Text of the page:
The thermostat controls the temperature of the water inside the tank. When it stops working properly, you may experience:
Water not heating at all
Water heating inconsistently
Inability to control temperature
Before replacing the entire thermostat, do some simple checks:
Adjust temperature - If set too low, bump it up and wait 30 minutes to see if water reheats.
Test with multimeter - To see if it's providing continuous power, test voltage on the thermostat wiring.
Replace thermostat - If faulty, you'll need to turn off power, remove old thermostat, wire up new one, and turn back on.
Replacing a bad thermostat yourself is totally doable. But if that doesn't restore hot water, then the problem lies elsewhere, and you'll need to call a technician.
Cause #5: Tripped Water Heater Breaker
Electric water heaters have a high-temperature limit switch that shuts off power if the tank overheats. It's a safety mechanism to prevent dangerous pressure buildup.
But if it trips when there's no actual overheating problem, you'll be left with lukewarm water.
Here's how to reset a tripped breaker:
Locate breaker - It will be on the water heater itself or on your main electrical panel.
Flip breaker off - Completely shut off the breaker before attempting to reset it.
Press reset button - There will be a small red or yellow button on the breaker marked "Reset." Press firmly.
Flip breaker on - Return breaker to the ON position.
Test water temp - Give the tank 30 minutes to reheat the water, then check your hot water temperature.
If the breaker was tripped for no reason, resetting it should restore your hot water supply. But if it trips again shortly after, contact an electrician to inspect for underlying issues.
Cause #6: Faulty Heating Element
Electric water heaters use one or two heating elements submerged in the tank to heat the water. If the element fails, you'll get decreasing or lukewarm water.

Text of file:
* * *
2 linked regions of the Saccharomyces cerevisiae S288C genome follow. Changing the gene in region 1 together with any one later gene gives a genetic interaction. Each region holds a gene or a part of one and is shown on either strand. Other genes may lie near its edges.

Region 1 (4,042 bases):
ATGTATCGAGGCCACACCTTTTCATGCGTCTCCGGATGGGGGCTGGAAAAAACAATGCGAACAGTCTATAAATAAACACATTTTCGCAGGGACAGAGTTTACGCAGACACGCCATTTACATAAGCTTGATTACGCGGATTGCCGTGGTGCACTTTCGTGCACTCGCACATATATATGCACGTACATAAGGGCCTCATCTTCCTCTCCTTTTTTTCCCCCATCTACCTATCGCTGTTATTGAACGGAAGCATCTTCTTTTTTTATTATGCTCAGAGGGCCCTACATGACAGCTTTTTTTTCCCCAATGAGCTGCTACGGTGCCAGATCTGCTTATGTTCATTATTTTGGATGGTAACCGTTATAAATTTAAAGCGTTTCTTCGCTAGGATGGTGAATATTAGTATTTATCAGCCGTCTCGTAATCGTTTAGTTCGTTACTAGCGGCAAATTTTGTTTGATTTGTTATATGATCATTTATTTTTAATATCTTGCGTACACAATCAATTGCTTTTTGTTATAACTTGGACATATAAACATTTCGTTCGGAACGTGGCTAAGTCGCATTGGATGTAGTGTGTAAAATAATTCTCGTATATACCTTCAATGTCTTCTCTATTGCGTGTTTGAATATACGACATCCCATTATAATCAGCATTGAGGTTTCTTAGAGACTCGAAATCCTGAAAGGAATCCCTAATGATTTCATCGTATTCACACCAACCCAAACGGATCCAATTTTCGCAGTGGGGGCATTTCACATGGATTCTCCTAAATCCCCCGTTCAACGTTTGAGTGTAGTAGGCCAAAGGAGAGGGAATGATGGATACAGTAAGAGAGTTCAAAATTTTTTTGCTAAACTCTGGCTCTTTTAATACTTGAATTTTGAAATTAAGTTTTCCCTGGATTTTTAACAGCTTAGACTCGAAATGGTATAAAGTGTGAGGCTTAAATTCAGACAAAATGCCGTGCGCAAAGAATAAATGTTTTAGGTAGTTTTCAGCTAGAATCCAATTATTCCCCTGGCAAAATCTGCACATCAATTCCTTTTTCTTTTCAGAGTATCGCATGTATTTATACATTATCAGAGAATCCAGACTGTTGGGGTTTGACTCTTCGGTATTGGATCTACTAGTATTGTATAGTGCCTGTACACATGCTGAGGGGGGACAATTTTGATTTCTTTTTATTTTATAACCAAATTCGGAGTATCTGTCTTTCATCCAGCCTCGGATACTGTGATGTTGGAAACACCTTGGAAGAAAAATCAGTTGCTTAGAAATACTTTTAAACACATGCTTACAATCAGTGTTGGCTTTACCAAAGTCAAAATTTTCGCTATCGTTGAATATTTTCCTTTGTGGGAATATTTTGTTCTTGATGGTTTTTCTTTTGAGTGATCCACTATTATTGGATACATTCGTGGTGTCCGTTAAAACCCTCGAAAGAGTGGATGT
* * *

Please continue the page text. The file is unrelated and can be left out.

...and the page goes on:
Troubleshoot heating elements with these steps:
Drain tank - Turn off power and drain the tank completely so you can access the element.
Remove cover - Take off the electrical cover plate to expose the heating element.
Check for cracks - Visually inspect the element for any cracks or damage. Elements can corrode over time.
Test resistance - Use a multimeter to test the resistance between the two contacts on the element. Consult the manufacturer specs, but it should be between 5-25 ohms.
Check for power - Verify power is reaching the element by testing voltage at the contacts.
Replace if needed - If resistance is way off or the element has visible damage, you'll need to replace it. Make sure to get an identical model.
Reinstall - Screw in the new element securely, replace the cover, refill the tank, and restore power.
If the old element tests fine and you're still having hot water problems, there's an issue with one of the other components that will require a professional repair. But replacing a faulty heating element is an easy DIY task that can often get your hot water flowing again.
Having lukewarm or intermittent hot water is super annoying. But in most cases, you can troubleshoot and fix the problem yourself without waiting for a plumber.
The most common culprits are gas leaks, broken dip tubes, clogged air intake screens, faulty thermostats or heating elements, and tripped breakers.
Work through these potential causes one by one, starting with any safety issues first. With a systematic approach, you'll likely find and resolve the issue in no time. Just be sure to turn off power and water supply before attempting any repairs.
If you try all the DIY troubleshooting steps and are still without hot water, then it's time to call in a professional. Some problems like tank leaks require more advanced skills.
But for most hot water heater malfunctions, a little DIY tinkering can get your hot water flowing again - saving you time and money!